New Tools Emerging

Newer back-end technology tools—especially those that make academic, administrative, and operational data easily accessible and decipherable—are also starting to draw the attention of school officials.

In addition to purchasing Pearson’s PowerSchool, for example, the Sunnyside district also recently adopted a new geovisual-analytics software tool from GuideK12, a 25-year-old Eagen, Minn.-based company that overhauled its education offerings two years ago.

CEO Charles P. Amos said he has recently seen growing interest from districts looking for help redrawing school boundaries, managing facilities, planning for emergencies, and more.

“Heretofore, information was available somewhere, just not at the fingertips of key decisionmakers,” Mr. Amos said. “Our approach is really to put a visual tool in the hands of administrators who aren’t [geographic information system] experts.”

That’s appealing to many district leaders, said Mr. Schneiderman of SIIA. But for the most part, he said, the tools and apps being developed by startups and smaller companies such as GuideK12 might fill an important niche, rather than comprehensively meet districts’ ultimate back-end needs.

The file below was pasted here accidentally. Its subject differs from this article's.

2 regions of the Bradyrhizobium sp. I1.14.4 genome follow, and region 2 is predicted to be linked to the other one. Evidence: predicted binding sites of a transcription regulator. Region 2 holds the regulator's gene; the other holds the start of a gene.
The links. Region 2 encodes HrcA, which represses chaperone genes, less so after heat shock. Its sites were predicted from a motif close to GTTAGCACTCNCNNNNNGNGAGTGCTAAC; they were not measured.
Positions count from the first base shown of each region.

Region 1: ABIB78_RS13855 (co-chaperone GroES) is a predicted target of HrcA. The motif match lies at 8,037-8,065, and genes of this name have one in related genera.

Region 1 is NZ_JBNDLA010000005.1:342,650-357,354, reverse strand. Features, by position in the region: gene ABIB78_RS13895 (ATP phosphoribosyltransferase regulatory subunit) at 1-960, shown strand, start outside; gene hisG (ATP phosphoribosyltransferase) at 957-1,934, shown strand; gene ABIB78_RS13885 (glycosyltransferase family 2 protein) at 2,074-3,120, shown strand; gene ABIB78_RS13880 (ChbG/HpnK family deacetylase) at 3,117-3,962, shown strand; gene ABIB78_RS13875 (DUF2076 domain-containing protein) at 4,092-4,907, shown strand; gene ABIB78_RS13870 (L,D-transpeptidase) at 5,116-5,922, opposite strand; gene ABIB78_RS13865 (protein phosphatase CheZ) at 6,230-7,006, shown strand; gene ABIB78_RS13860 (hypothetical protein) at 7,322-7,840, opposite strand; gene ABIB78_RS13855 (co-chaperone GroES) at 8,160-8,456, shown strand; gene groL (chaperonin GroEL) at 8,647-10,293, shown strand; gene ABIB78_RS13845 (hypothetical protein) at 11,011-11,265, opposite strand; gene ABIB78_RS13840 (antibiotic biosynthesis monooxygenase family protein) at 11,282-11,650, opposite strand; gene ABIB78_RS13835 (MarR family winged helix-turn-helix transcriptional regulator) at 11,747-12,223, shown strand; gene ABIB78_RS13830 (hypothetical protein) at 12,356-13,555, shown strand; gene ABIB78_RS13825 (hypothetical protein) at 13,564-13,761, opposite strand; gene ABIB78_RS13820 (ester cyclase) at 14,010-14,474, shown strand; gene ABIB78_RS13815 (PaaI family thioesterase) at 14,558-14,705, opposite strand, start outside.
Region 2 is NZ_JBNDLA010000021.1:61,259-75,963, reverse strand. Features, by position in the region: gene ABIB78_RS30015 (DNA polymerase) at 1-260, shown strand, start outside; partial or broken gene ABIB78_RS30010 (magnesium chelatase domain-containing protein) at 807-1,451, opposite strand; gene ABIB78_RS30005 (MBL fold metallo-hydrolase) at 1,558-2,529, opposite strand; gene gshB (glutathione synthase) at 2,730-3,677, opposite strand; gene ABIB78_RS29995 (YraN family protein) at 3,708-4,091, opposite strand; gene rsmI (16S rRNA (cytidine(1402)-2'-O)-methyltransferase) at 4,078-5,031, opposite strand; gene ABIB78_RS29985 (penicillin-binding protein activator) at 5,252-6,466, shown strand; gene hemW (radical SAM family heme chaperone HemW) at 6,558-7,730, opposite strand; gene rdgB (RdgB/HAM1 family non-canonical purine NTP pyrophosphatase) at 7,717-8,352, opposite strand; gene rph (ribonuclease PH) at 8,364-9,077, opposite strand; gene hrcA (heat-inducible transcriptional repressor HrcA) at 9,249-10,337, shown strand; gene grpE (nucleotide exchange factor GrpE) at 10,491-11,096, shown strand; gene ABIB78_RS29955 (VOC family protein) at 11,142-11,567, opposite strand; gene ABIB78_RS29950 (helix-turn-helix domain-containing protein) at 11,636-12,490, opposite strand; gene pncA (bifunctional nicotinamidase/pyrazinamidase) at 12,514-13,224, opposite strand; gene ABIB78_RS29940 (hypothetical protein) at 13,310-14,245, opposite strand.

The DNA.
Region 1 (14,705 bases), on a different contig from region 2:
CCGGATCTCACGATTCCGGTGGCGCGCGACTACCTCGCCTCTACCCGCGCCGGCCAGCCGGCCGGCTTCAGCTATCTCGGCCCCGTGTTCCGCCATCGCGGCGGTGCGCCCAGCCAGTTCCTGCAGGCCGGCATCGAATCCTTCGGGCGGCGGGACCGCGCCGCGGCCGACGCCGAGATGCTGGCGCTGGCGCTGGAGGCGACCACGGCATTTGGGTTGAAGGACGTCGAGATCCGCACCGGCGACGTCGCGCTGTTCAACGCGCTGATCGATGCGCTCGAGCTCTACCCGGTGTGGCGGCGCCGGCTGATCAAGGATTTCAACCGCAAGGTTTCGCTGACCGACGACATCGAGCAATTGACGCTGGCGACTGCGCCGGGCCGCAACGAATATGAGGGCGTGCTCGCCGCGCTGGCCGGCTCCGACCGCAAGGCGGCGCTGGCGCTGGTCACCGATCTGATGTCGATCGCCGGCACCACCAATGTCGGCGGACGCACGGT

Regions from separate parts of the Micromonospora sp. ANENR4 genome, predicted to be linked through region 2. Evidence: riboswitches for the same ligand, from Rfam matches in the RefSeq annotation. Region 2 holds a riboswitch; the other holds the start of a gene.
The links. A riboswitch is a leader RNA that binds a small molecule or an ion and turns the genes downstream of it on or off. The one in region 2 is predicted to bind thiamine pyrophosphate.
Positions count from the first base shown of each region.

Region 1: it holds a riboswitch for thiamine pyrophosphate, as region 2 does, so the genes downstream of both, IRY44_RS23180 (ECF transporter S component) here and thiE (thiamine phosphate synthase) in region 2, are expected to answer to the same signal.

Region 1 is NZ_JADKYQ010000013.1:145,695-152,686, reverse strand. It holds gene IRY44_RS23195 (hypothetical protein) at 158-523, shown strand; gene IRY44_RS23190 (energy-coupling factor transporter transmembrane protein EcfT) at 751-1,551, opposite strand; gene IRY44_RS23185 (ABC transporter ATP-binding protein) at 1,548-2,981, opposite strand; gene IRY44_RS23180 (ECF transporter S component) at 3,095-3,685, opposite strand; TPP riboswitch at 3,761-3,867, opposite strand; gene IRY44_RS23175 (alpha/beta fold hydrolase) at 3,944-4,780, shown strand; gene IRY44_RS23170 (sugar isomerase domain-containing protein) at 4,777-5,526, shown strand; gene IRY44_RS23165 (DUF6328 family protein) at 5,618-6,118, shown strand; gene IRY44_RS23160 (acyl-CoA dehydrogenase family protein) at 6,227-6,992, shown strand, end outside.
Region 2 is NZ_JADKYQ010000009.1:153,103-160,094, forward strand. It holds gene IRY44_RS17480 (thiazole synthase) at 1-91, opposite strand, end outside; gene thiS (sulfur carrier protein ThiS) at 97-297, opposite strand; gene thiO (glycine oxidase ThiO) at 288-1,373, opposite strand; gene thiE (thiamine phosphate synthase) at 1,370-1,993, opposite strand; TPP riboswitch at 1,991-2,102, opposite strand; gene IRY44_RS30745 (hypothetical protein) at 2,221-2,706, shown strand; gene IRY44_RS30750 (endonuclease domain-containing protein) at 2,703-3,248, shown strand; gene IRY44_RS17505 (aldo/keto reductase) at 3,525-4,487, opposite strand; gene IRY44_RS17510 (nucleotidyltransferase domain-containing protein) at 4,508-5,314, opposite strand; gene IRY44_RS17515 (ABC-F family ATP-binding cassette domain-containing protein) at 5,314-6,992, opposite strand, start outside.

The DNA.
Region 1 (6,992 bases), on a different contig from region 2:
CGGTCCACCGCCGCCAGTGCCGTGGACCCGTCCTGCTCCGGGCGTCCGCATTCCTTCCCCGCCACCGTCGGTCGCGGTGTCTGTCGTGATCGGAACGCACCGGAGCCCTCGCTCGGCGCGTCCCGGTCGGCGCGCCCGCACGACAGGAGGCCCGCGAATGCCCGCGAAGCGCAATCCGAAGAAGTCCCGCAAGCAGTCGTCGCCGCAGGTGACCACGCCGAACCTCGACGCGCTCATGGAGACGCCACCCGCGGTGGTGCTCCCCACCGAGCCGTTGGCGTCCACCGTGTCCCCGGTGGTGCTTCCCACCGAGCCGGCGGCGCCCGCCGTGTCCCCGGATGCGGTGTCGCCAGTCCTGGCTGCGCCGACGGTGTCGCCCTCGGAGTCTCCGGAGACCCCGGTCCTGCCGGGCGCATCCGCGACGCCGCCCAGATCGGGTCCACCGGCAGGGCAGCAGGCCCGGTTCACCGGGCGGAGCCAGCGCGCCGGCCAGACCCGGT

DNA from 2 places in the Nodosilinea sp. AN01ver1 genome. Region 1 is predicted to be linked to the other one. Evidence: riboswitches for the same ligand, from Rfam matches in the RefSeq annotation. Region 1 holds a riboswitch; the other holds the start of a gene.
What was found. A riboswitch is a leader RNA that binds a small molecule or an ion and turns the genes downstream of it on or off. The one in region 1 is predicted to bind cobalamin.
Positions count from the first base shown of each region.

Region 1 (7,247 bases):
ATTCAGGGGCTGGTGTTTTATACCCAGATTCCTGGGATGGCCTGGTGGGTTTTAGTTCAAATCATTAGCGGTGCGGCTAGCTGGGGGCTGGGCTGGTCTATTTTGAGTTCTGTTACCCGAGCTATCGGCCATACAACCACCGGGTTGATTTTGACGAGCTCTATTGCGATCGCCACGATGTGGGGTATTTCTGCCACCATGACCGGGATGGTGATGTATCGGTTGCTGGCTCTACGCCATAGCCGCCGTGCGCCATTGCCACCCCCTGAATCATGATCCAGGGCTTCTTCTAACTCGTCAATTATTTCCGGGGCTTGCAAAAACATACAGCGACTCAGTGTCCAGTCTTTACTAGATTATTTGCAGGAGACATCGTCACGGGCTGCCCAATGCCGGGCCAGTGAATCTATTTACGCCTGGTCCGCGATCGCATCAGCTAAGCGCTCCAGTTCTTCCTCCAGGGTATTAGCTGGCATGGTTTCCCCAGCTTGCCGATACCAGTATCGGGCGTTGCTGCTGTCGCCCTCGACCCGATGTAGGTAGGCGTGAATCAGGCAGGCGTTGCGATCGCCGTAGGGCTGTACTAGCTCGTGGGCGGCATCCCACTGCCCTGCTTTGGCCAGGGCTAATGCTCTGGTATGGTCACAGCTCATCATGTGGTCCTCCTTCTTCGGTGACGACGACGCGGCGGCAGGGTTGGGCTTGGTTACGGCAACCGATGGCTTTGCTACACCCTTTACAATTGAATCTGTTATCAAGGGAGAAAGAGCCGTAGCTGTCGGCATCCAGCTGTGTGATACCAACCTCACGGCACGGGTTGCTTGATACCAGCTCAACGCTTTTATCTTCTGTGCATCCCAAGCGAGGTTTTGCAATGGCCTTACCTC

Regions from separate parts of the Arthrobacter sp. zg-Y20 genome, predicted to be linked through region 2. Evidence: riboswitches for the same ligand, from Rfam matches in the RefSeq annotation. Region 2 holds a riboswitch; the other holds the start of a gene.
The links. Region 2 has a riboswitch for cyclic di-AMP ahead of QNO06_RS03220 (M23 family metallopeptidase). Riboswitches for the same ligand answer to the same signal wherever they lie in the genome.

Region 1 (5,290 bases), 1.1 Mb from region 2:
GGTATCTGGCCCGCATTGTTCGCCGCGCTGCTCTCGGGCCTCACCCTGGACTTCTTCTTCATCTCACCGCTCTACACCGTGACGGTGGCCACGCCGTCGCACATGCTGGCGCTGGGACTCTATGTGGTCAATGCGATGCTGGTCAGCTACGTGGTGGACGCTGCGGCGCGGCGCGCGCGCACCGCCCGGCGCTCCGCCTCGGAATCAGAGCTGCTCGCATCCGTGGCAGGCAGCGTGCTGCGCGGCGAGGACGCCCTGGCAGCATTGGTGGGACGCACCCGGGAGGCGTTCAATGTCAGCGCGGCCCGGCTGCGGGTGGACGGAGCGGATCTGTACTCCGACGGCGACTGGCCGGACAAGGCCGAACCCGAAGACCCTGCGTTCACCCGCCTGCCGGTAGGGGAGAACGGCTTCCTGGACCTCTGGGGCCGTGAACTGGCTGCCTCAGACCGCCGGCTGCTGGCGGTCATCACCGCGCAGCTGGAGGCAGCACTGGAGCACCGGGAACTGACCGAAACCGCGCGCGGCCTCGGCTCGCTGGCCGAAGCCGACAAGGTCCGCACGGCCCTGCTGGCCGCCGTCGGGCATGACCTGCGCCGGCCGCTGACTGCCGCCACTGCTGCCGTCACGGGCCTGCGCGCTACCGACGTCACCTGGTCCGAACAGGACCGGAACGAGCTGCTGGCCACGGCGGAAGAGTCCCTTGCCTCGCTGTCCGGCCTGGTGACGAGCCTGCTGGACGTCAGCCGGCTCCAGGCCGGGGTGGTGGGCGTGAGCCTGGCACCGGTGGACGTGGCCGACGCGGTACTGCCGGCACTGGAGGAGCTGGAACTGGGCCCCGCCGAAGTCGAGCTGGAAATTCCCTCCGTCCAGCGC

“They are generally not enterprise-level tools. They’re generally not set up for system-level analytics. And they’re generally not designed to export data back into other systems or other vendors,” Mr. Schneiderman said.

Sooner, rather than later, more districts will be forced to plunk their money down on solutions, even if imperfect, Ms. Atkinson-Shorey of e-Luminosity said.

But exactly where those dollars will go will ultimately be determined in large part by contextual factors that remain up in the air, such as the online common-core-aligned assessments to be administered next year, the Federal Communications Commission’s planned overhaul of the federal E-rate program for subsidizing telecommunications purchases, and dozens of pieces of pending state legislation related to student-data privacy.

“Anything that’s not tied directly to the classroom hasn’t been getting funded for the past few years,” Ms. Atkinson-Shorey said. “That can’t happen forever.”

Coverage of entrepreneurship and innovation in education and school design is supported in part by a grant from the Carnegie Corporation of New York. Education Week retains sole editorial control over the content of this coverage.
A version of this article appeared in the June 11, 2014 edition of Education Week as Tools for Managing Schools Face Stagnant Purchasing